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rcsclean - clean up working files
rcsclean [options] [ file ... ]
rcsclean removes files that are not being worked on.
rcsclean -u also unlocks and removes files that are being
worked on but have not changed.
For each file given, rcsclean compares the working file
and a revision in the corresponding RCS file. If it finds
a difference, it does nothing. Otherwise, it first
unlocks the revision if the -u option is given, and then
removes the working file unless the working file is
writable and the revision is locked. It logs its actions
by outputting the corresponding rcs -u and rm -f commands
on the standard output.
Files are paired as explained in ci(1). If no file is
given, all working files in the current directory are
cleaned. Pathnames matching an RCS suffix denote RCS
files; all others denote working files.
The number of the revision to which the working file is
compared may be attached to any of the options -n, -q, -r,
or -u. If no revision number is specified, then if the -u
option is given and the caller has one revision locked,
rcsclean uses that revision; otherwise rcsclean uses the
latest revision on the default branch, normally the root.
rcsclean is useful for clean targets in makefiles. See
also rcsdiff(1), which prints out the differences, and
ci(1), which normally reverts to the previous revision if
a file was not changed.
Use subst style keyword substitution when retriev-
ing the revision for comparison. See co(1) for
Do not actually remove any files or unlock any
revisions. Using this option will tell you what
rcsclean would do without actually doing it.
Do not log the actions taken on standard output.
This option has no effect other than specifying the
revision for comparison.
GNU 1996/08/12 1
-T Preserve the modification time on the RCS file even
if the RCS file changes because a lock is removed.
This option can suppress extensive recompilation
caused by a make(1) dependency of some other copy
of the working file on the RCS file. Use this
option with care; it can suppress recompilation
even when it is needed, i.e. when the lock removal
would mean a change to keyword strings in the other
Unlock the revision if it is locked and no differ-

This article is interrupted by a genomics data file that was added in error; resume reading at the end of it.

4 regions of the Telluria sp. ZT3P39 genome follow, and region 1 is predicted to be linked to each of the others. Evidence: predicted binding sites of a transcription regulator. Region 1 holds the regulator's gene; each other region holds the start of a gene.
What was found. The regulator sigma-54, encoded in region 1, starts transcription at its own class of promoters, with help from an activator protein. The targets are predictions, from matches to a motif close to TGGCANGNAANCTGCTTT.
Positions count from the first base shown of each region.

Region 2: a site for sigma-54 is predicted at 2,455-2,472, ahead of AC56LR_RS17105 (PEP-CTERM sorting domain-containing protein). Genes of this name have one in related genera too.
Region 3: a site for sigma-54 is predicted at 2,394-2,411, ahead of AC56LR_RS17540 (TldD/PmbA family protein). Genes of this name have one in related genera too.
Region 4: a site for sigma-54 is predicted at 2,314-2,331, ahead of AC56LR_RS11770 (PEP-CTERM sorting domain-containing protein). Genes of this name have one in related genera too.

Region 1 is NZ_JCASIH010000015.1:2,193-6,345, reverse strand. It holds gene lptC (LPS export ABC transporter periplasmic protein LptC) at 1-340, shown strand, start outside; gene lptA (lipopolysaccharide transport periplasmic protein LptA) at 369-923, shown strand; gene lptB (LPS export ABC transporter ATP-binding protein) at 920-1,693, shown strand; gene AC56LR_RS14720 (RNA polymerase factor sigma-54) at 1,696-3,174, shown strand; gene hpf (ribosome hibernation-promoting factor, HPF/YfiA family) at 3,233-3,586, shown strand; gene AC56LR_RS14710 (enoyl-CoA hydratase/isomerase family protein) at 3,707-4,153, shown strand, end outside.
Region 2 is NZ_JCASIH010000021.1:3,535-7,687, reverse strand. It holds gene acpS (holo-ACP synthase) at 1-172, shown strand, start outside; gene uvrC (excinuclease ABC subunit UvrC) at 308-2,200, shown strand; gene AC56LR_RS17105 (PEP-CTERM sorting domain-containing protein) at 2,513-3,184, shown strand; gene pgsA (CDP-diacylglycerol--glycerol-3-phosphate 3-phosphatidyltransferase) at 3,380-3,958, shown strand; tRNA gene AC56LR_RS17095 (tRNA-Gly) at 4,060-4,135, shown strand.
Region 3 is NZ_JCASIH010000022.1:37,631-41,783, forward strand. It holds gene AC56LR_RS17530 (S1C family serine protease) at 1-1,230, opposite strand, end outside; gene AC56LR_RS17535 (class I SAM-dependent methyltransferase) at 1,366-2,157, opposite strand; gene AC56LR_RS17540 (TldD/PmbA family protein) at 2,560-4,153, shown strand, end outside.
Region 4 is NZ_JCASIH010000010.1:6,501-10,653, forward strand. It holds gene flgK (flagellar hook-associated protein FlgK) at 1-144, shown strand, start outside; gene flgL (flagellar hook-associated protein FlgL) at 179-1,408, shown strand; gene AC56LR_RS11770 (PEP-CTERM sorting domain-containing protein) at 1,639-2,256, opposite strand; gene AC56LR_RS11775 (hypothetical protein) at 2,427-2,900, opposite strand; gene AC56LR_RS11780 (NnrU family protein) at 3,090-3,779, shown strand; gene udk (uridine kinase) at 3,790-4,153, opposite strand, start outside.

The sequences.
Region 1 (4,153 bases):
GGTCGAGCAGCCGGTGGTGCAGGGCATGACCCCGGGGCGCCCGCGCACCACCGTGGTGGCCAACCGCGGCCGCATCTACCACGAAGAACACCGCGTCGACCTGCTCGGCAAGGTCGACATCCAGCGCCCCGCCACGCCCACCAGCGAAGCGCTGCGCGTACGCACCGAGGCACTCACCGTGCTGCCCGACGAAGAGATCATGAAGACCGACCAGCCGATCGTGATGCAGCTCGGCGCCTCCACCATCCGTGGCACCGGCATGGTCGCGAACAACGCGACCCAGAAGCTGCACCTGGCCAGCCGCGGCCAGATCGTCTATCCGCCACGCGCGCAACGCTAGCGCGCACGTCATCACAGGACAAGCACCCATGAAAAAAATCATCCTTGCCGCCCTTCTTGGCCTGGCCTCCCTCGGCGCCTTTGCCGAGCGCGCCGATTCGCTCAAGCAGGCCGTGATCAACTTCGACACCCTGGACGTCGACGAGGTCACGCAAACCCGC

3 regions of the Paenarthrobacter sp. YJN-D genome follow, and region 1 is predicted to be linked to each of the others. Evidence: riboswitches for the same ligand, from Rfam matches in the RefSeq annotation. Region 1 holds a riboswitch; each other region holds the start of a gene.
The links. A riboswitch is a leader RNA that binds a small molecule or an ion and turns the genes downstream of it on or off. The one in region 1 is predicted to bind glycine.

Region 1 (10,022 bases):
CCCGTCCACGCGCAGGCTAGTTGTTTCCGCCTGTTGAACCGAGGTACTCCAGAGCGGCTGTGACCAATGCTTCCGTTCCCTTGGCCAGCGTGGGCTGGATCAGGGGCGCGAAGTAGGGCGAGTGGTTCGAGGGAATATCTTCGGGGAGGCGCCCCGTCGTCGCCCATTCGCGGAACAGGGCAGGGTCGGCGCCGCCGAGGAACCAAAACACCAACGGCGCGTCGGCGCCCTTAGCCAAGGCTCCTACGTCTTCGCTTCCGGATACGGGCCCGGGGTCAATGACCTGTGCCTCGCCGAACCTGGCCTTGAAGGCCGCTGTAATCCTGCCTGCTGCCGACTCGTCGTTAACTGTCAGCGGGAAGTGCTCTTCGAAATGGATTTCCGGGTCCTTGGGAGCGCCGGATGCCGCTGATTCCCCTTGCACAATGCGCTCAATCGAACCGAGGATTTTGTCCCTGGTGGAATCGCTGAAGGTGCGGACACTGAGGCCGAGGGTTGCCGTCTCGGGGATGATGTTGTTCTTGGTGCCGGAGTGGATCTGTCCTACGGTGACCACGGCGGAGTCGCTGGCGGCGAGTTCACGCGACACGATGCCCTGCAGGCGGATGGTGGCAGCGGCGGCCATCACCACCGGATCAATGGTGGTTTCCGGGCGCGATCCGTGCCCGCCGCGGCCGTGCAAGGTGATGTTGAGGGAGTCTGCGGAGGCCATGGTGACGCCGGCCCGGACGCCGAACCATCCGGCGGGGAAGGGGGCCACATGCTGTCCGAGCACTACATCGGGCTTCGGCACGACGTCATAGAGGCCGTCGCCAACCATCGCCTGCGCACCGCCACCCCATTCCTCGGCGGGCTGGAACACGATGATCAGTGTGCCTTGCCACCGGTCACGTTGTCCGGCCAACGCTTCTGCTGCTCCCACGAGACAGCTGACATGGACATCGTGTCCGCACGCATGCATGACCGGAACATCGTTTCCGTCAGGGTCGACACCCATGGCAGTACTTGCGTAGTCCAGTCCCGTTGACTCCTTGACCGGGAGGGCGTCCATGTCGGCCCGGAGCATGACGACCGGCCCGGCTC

ence is found.
-V Print RCS's version number.
-Vn Emulate RCS version n. See co(1) for details.
Use suffixes to characterize RCS files. See ci(1)
-zzone Use zone as the time zone for keyword substitution;
see co(1) for details.
rcsclean *.c *.h
removes all working files ending in .c or .h that were not
changed since their checkout.
removes all working files in the current directory that
were not changed since their checkout.
rcsclean accesses files much as ci(1) does.
options prepended to the argument list, separated
by spaces. A backslash escapes spaces within an
option. The RCSINIT options are prepended to the
argument lists of most RCS commands. Useful
RCSINIT options include -q, -V, -x, and -z.
The exit status is zero if and only if all operations were
successful. Missing working files and RCS files are
Author: Walter F. Tichy.
GNU 1996/08/12 2
Manual Page Revision: 1.1; Release Date: 1996/08/12.
Copyright (C) 1982, 1988, 1989 Walter F. Tichy.
Copyright (C) 1990, 1991, 1992, 1993 Paul Eggert.
ci(1), co(1), ident(1), rcs(1), rcsdiff(1), rcsintro(1),
rcsmerge(1), rlog(1), rcsfile(5)
Walter F. Tichy, RCS--A System for Version Control,
Software--Practice & Experience 15, 7 (July 1985),
At least one file must be given in older Unix versions
that do not provide the needed directory scanning opera-
GNU 1996/08/12 3
Source: OpenBSD 2.6 man pages. Copyright: Portions are copyrighted by BERKELEY
SOFTWARE DESIGN, INC., The Regents of the University of California, Massachusetts
Institute of Technology, Free Software Foundation, FreeBSD Inc., and others.
(Corrections, notes, and links courtesy of RocketAware.com)
GNU Sources for rcsclean(1) (at FreeBSD cvsweb)
GNU sources for rcsclean(1) (at OpenBSD cvsweb)
Up to: File and Version Management - RCS, CVS, distribution, etc.
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